US Coins

Monday Morning Brief for Sept. 16, 2019: Counterfeits plague many collectibles

As I opened a template for the week’s Editorial and began seeking a theme, Jay Bigalke, editor-in-chief of Linn’s Stamp News, walked over from the philatelic side of the Amos Media Co. offices with a Letter to the Editor for me that had landed on his desk.

As he handed me the letter, Jay said that even before he opened the letter to read its contents, he knew that it was not from a stamp collector. The American flag Forever stamp it bore on the envelope was counterfeit, he said, implying that a stamp collector would know the difference.

As readers of Coin World know, counterfeit coins are a plague upon the numismatic hobby. Thousands of counterfeit coins, many struck in China, are in the marketplace here or offered for sale on such sites as eBay. Unlike the counterfeit stamp affixed to the envelope that Jay handed me, most counterfeit U.S. coins produced these days are made for collector sales rather for practical use as money.

The fake stamp market is a problem for the philatelic community and the United States Postal Service.

Jay said, “Modern counterfeit stamps are being sold heavily on eBay and other websites. And they are keeping up with the new designs.

“The sellers are selling large quantities at a huge discount to get quick cash. The usage of these fakes falls on people unknowingly using them, but then USPS machinery kicks them out as fakes and the letters get returned (most of the time).

“Collectible older stamps that have overprints are typically the most faked to defraud the unknowing collector. Usually if the Scott catalog value of an unoverprinted stamp is low and the overprint is high, fakes are prolific.”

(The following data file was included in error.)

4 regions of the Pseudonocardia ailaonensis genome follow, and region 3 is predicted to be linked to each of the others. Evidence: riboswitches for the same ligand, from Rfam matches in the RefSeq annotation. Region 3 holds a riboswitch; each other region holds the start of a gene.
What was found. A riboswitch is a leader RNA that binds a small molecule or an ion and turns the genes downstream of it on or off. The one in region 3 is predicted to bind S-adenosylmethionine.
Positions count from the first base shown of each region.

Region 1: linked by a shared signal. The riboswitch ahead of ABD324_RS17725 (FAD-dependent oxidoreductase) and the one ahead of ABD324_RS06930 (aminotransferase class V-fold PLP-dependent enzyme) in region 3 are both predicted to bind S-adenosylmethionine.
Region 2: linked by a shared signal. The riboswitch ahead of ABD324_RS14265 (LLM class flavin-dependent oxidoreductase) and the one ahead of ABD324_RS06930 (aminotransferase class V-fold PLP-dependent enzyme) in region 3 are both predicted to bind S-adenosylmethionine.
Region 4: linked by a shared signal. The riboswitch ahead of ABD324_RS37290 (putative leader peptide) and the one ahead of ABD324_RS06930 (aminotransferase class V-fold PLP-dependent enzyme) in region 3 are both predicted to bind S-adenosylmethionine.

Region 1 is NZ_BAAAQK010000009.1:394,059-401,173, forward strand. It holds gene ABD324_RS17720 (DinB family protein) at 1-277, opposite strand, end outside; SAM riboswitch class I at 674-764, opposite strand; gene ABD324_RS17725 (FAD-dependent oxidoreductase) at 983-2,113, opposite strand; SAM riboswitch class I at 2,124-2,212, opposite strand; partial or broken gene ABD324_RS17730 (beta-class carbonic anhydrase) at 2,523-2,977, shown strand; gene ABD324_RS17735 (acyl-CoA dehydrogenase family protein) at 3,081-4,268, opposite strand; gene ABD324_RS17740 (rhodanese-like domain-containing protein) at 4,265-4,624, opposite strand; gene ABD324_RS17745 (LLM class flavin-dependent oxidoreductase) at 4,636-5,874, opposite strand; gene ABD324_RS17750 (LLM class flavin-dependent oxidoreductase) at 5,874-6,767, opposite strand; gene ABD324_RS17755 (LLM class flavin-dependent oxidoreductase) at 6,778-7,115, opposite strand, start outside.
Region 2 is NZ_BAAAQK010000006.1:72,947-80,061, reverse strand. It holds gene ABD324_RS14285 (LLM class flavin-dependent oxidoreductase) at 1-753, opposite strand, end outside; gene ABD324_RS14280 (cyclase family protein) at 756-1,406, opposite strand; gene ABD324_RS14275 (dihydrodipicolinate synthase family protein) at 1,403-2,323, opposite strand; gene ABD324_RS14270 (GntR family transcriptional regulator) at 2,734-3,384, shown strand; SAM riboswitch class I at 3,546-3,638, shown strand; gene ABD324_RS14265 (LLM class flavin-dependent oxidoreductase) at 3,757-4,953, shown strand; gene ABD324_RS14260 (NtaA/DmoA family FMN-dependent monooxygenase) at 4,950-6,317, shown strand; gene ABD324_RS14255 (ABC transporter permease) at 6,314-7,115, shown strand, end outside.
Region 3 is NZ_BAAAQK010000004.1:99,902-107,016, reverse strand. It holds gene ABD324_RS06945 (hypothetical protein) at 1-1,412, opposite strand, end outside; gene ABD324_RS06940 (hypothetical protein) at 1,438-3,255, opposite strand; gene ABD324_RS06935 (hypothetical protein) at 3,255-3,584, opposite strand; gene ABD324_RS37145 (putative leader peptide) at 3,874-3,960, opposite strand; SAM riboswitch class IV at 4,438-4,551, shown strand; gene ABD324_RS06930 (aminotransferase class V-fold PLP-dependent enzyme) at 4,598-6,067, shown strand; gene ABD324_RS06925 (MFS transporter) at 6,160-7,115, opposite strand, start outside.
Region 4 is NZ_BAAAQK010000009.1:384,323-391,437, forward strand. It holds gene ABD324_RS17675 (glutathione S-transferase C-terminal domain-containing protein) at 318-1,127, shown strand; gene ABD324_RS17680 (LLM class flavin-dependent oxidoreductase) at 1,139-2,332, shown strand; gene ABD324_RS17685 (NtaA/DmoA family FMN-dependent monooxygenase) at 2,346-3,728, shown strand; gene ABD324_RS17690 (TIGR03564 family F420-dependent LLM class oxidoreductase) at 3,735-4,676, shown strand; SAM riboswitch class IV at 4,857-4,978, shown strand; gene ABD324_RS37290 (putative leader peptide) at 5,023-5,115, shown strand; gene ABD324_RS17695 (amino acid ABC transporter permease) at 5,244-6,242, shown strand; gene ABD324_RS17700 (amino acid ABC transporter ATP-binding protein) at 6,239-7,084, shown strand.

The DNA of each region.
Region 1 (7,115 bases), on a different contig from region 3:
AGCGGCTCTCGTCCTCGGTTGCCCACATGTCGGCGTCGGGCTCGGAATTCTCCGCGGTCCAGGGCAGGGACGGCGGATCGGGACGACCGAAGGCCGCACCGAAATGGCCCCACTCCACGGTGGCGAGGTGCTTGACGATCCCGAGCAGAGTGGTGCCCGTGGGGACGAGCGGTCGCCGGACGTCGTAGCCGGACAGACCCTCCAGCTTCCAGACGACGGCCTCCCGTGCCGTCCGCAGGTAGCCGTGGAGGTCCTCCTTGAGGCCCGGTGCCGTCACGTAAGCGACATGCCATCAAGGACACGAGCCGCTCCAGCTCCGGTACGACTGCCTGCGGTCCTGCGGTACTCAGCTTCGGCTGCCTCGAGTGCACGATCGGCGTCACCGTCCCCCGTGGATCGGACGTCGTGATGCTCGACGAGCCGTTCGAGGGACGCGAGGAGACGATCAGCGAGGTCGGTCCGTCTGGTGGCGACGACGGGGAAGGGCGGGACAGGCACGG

But coins and stamps are not the only collectibles plagued by counterfeits.

Among the collectibles areas I collect outside of numismatics are statues of various comic book characters. For one series in particular, counterfeit statues from China are a big problem. A Facebook group that I belong to for that series maintains a list of “knockoffs” for collectors of the series. New collectors of the series are advised to never buy anything from a seller in China or Hong Kong; the product is likely to be fake. I have seen many such counterfeits for sale on eBay, many at prices that are aimed at attracting unknowing collectors.

Unfortunately, I suspect that this problem will only worsen in the future for collectors of many collectibles categories.

As for the envelope with the counterfeit stamp, I handed it back to Jay for his collection. Collectors of U.S. coins collect such fakes as the 1900-O Morgan, Micro O dollar or the circulating Capped Bust half dollars produced during the mid-19th century and such pieces as the counterfeit Jefferson 5-cent coins made by Francis Henning for circulation in the 1950s. Collectors like Jay like to add to their collections covers with fake stamps that did not get caught by the Postal Service. And I suspect that some collectors will knowingly add to their collection a knockoff version of a rare comic book statue simply because they cannot afford the real one, which might cost many hundreds of dollars.

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